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Positive results of regional perfusion chemotherapy for progressive and refractory ovarian cancer made public today

Scheme of Isolated Hypoxic Abdominal Perfusion with Chemofiltration (HAP-F)

Scheme of Isolated Hypoxic Abdominal Perfusion with Chemofiltration (HAP-F)

Hypoxic abdominal perfusion for progressive and refractory ovarian cancer is an effective therapy offering comparably long survival at good quality of life

BURGHAUSEN, GERMANY, April 16, 2019 /EINPresswire.com/ -- Medias Klinikum GmbH & Co KG, a private hospital specialized in surgical oncology, focusing on the treatment of primary and metastatic solid tumors, announces the publication of an observational cohort study of 45 patients entitled Hypoxic Isolated Abdominal Perfusion (HAP) chemotherapy for non-operable advanced staged ovarian cancer with peritoneal carcinosis: an experience in 45 platinum-refractory ovarian cancer patients in the peer-reviewed Indian Journal of Surgical Oncology (DOI: https://doi.org/10.1007/s13193-019-00922-9), that was conducted by Professor Dr. Karl R. Aigner, one of the world’s most experienced experts in the field of regional chemotherapy, and his group. In 1981, he developed the technique of isolated liver perfusion and was the first physician worldwide performing this method in humans using a heart-lung machine.

Commenting on the announcement, Professor Dr. Karl R. Aigner, Head of the Department of Surgical Oncology at Medias Klinikum, said, “Ovarian cancer is the leading cause of death among all gynecological cancers. The standard therapy option is still complete cytoreduction when possible, combined with chemotherapy. Despite initial response rates of 70–80% to platinum-based combination chemotherapies with taxanes, platinum-resistant recurrences occur very frequently within 2 years. The shorter the recurrence-free interval, the lower the prospect of a renewed response to chemotherapy. While increased drug exposure could theoretically lead to a renewed response, they are not universally administered due to increased toxicity. The limiting factor of augmented systemic drug exposure always had been the increasing toxicity such as neuropathy with hand–foot syndrome, neutropenia, or fatigue to the point of exhaustion. Since mortality rates of ovarian cancer remain high and have hardly changed in the last three decades, more recent treatment options are being tested in the context of molecular biology research.”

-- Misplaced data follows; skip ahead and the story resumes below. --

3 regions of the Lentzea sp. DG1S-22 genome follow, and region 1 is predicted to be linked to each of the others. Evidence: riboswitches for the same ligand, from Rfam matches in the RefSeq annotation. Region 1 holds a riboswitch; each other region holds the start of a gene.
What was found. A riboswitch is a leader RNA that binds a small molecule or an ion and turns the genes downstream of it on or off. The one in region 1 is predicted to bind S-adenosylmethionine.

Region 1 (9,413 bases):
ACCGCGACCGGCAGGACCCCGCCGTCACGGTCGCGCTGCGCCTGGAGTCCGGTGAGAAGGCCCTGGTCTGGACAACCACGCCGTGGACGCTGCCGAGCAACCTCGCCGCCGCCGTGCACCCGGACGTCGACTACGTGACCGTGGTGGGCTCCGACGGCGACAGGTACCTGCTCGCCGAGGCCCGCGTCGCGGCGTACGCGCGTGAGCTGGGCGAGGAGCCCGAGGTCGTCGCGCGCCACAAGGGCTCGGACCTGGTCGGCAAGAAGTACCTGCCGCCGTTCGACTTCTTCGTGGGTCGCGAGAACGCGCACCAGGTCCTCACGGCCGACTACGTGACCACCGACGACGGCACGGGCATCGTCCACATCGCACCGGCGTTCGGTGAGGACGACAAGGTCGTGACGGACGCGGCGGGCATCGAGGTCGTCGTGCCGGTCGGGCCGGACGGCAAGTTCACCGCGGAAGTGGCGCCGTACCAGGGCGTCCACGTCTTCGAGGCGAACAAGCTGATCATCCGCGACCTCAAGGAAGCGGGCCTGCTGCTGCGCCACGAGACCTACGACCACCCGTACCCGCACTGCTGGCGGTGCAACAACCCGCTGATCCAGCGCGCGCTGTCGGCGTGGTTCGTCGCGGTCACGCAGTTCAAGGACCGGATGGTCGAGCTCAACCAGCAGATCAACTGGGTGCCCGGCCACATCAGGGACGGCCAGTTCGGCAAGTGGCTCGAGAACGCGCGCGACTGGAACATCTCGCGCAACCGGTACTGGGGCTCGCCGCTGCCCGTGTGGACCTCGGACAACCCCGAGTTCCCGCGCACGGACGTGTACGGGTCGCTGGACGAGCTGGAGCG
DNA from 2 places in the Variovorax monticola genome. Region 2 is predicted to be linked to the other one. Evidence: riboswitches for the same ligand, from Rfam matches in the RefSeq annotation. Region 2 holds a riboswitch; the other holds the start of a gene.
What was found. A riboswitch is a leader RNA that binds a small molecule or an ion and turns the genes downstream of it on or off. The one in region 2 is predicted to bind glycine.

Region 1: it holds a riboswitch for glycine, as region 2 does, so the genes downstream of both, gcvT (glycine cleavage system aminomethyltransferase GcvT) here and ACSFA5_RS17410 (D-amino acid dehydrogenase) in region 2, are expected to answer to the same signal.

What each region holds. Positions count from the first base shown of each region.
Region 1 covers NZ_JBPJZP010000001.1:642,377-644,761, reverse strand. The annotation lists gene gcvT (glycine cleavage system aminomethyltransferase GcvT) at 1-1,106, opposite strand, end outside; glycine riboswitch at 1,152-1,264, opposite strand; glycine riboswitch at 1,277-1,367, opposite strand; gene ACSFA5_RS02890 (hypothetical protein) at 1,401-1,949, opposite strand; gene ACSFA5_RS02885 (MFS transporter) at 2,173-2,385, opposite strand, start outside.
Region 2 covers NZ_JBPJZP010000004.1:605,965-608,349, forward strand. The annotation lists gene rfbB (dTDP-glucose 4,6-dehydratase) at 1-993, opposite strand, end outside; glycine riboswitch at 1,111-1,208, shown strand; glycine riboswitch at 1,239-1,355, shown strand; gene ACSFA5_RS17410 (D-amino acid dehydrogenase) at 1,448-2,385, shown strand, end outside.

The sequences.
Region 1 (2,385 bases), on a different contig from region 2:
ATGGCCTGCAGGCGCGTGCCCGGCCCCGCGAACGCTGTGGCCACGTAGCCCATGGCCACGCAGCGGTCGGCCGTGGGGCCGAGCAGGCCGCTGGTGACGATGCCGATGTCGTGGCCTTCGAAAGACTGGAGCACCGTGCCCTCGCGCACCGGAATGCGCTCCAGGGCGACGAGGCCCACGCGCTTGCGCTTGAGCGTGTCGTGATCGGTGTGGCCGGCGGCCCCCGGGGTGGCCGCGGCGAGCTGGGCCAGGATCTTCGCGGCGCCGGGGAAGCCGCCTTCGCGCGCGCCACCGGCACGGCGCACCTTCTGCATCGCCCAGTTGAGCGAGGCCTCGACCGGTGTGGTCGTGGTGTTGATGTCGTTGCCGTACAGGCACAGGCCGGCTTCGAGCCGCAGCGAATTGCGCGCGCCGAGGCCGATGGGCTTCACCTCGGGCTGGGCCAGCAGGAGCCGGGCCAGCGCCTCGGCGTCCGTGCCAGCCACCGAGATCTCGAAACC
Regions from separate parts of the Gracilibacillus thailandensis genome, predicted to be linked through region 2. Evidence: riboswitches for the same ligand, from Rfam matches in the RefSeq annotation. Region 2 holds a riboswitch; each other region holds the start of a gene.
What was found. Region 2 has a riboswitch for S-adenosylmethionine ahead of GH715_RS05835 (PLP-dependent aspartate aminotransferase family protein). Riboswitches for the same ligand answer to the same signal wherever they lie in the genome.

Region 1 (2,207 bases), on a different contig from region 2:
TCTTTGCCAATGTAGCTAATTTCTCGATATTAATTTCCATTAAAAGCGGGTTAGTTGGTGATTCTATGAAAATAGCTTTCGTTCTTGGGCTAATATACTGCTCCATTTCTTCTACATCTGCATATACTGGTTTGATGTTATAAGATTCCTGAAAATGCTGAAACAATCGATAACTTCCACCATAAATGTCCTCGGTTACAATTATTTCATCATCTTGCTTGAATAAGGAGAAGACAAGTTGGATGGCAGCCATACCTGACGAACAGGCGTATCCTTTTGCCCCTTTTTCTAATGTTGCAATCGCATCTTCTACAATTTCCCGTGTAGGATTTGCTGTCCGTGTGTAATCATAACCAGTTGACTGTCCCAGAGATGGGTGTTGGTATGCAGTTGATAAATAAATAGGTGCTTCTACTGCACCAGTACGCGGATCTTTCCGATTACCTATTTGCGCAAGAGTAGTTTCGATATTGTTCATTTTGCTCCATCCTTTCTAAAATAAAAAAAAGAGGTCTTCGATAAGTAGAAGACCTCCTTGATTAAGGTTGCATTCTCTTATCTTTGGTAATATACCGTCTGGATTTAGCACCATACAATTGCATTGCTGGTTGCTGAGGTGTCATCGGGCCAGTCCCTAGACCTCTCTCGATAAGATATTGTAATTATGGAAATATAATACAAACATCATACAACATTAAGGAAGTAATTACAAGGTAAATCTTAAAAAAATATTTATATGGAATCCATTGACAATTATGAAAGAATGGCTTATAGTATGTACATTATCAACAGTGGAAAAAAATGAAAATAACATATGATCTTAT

He adds: “Prolonging life while maintaining or improving quality of life should be the basic requirement for any cancer treatment. No other fundamental necessity for any treatment to be recommended should actually apply. In a comparative study, we therefore looked at patients who were in progression following systemic chemotherapy and were then treated with regional chemotherapy. The main endpoint of the trial was quality of life, overall survival, and clinical response rates:

Complete or partial response on clinical symptoms was noted among 36.3% of all patients in stages IIIB/C and IV. Stable disease was achieved in 51.1% of patients. Complete disappearance of ascites was observed in 30% of patients after only two perfusions; 43% of patients reported a substantial reduction of abdominal pressure and fluid volume and a considerable improvement in general wellbeing. Profit in terms of high response rates was achieved by increased tumor toxicity of the anticancer drugs under hypoxic conditions. Due to subsequent chemofiltration, systemic drug exposure was reduced and toxic side effects kept low. Quality of life generally was reported undisturbed.”

The method of regional chemotherapy in terms of isolated hypoxic abdominal perfusion with chemofiltration (HAP-F) for multiply pre-treated patients with progressive and platinum-refractory stage III and IV ovarian cancer, in fact is an effective therapy that can break through chemoresistance and offering comparably long survival at good quality of life.

This initial data have been supplemented by further results obtained with a larger number of patients and presented during an oral presentation at the this year’s 14th International Symposium on Regional Cancer Therapies of the Society of Surgical Oncology (SSO) in Phoenix, AZ, USA.

The updated data will be sent for publication within the next month.

About Medias Klinikum, Department of Surgical Oncology
Medias Klinikum is a private clinic located in Burghausen (Bavaria), Germany specialized in regional chemotherapy (RCT), a targeted treatment modality for primary and metastatic tumors that generates high locoregional drug exposure and is less toxic. Looking back at 40 years of expertise in this special field of surgical oncology, Prof. Dr. med. Aigner, the medical director of the clinic, is one of the world’s most experienced experts in this treatment method. He has given numerous lectures on RCT or performed guest operations in the most renowned institutions in the USA, Japan, China, Israel, Egypt, Australia and a number of other countries. In 1981, Professor Aigner developed a technique for performing the first isolated liver perfusion in humans using a heart-lung machine, and over subsequent years a variety of additional surgical procedures and specialized catheters for isolated therapy of organs and parts of the body, including the treatment of pancreatic carcinoma.

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